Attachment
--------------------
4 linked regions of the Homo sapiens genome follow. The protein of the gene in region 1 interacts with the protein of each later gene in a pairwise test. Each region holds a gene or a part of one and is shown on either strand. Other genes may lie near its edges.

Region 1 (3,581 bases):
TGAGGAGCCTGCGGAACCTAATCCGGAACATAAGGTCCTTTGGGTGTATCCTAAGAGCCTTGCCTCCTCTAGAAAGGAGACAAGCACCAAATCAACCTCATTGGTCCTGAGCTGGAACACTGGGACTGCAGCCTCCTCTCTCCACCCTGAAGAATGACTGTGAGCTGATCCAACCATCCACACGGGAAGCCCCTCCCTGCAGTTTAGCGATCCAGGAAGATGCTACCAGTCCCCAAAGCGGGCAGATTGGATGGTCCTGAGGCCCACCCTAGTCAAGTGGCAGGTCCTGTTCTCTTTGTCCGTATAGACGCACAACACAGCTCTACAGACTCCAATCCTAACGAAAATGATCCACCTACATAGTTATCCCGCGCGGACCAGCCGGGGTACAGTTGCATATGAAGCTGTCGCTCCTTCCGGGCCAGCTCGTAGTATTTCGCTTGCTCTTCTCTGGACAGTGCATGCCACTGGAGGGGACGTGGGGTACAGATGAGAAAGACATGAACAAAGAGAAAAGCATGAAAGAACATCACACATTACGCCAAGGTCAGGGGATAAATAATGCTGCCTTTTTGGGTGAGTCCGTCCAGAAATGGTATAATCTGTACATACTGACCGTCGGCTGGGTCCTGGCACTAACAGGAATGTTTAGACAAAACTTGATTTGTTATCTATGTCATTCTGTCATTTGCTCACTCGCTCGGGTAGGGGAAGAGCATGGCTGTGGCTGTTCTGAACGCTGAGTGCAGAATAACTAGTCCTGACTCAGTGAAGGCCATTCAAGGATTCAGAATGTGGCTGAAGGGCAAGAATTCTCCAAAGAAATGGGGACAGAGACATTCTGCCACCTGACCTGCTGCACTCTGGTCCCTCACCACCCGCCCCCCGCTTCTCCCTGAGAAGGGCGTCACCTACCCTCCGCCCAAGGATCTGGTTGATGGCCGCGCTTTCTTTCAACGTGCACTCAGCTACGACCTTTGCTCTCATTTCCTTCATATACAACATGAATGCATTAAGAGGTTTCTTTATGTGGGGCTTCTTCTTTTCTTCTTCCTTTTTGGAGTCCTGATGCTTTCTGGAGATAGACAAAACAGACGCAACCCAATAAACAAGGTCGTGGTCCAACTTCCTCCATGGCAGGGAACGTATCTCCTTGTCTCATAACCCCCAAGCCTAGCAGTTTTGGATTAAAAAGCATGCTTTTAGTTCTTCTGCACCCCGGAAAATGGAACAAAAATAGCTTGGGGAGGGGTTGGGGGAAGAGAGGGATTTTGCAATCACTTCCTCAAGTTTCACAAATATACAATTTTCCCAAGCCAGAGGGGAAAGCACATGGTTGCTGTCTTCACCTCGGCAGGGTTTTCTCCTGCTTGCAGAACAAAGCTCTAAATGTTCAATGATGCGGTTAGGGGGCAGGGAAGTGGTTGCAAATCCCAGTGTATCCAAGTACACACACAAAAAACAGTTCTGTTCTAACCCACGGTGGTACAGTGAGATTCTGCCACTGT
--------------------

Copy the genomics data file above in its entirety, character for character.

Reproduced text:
4 linked regions of the Homo sapiens genome follow. The protein of the gene in region 1 interacts with the protein of each later gene in a pairwise test. Each region holds a gene or a part of one and is shown on either strand. Other genes may lie near its edges.

Region 1 (3,581 bases):
TGAGGAGCCTGCGGAACCTAATCCGGAACATAAGGTCCTTTGGGTGTATCCTAAGAGCCTTGCCTCCTCTAGAAAGGAGACAAGCACCAAATCAACCTCATTGGTCCTGAGCTGGAACACTGGGACTGCAGCCTCCTCTCTCCACCCTGAAGAATGACTGTGAGCTGATCCAACCATCCACACGGGAAGCCCCTCCCTGCAGTTTAGCGATCCAGGAAGATGCTACCAGTCCCCAAAGCGGGCAGATTGGATGGTCCTGAGGCCCACCCTAGTCAAGTGGCAGGTCCTGTTCTCTTTGTCCGTATAGACGCACAACACAGCTCTACAGACTCCAATCCTAACGAAAATGATCCACCTACATAGTTATCCCGCGCGGACCAGCCGGGGTACAGTTGCATATGAAGCTGTCGCTCCTTCCGGGCCAGCTCGTAGTATTTCGCTTGCTCTTCTCTGGACAGTGCATGCCACTGGAGGGGACGTGGGGTACAGATGAGAAAGACATGAACAAAGAGAAAAGCATGAAAGAACATCACACATTACGCCAAGGTCAGGGGATAAATAATGCTGCCTTTTTGGGTGAGTCCGTCCAGAAATGGTATAATCTGTACATACTGACCGTCGGCTGGGTCCTGGCACTAACAGGAATGTTTAGACAAAACTTGATTTGTTATCTATGTCATTCTGTCATTTGCTCACTCGCTCGGGTAGGGGAAGAGCATGGCTGTGGCTGTTCTGAACGCTGAGTGCAGAATAACTAGTCCTGACTCAGTGAAGGCCATTCAAGGATTCAGAATGTGGCTGAAGGGCAAGAATTCTCCAAAGAAATGGGGACAGAGACATTCTGCCACCTGACCTGCTGCACTCTGGTCCCTCACCACCCGCCCCCCGCTTCTCCCTGAGAAGGGCGTCACCTACCCTCCGCCCAAGGATCTGGTTGATGGCCGCGCTTTCTTTCAACGTGCACTCAGCTACGACCTTTGCTCTCATTTCCTTCATATACAACATGAATGCATTAAGAGGTTTCTTTATGTGGGGCTTCTTCTTTTCTTCTTCCTTTTTGGAGTCCTGATGCTTTCTGGAGATAGACAAAACAGACGCAACCCAATAAACAAGGTCGTGGTCCAACTTCCTCCATGGCAGGGAACGTATCTCCTTGTCTCATAACCCCCAAGCCTAGCAGTTTTGGATTAAAAAGCATGCTTTTAGTTCTTCTGCACCCCGGAAAATGGAACAAAAATAGCTTGGGGAGGGGTTGGGGGAAGAGAGGGATTTTGCAATCACTTCCTCAAGTTTCACAAATATACAATTTTCCCAAGCCAGAGGGGAAAGCACATGGTTGCTGTCTTCACCTCGGCAGGGTTTTCTCCTGCTTGCAGAACAAAGCTCTAAATGTTCAATGATGCGGTTAGGGGGCAGGGAAGTGGTTGCAAATCCCAGTGTATCCAAGTACACACACAAAAAACAGTTCTGTTCTAACCCACGGTGGTACAGTGAGATTCTGCCACTGT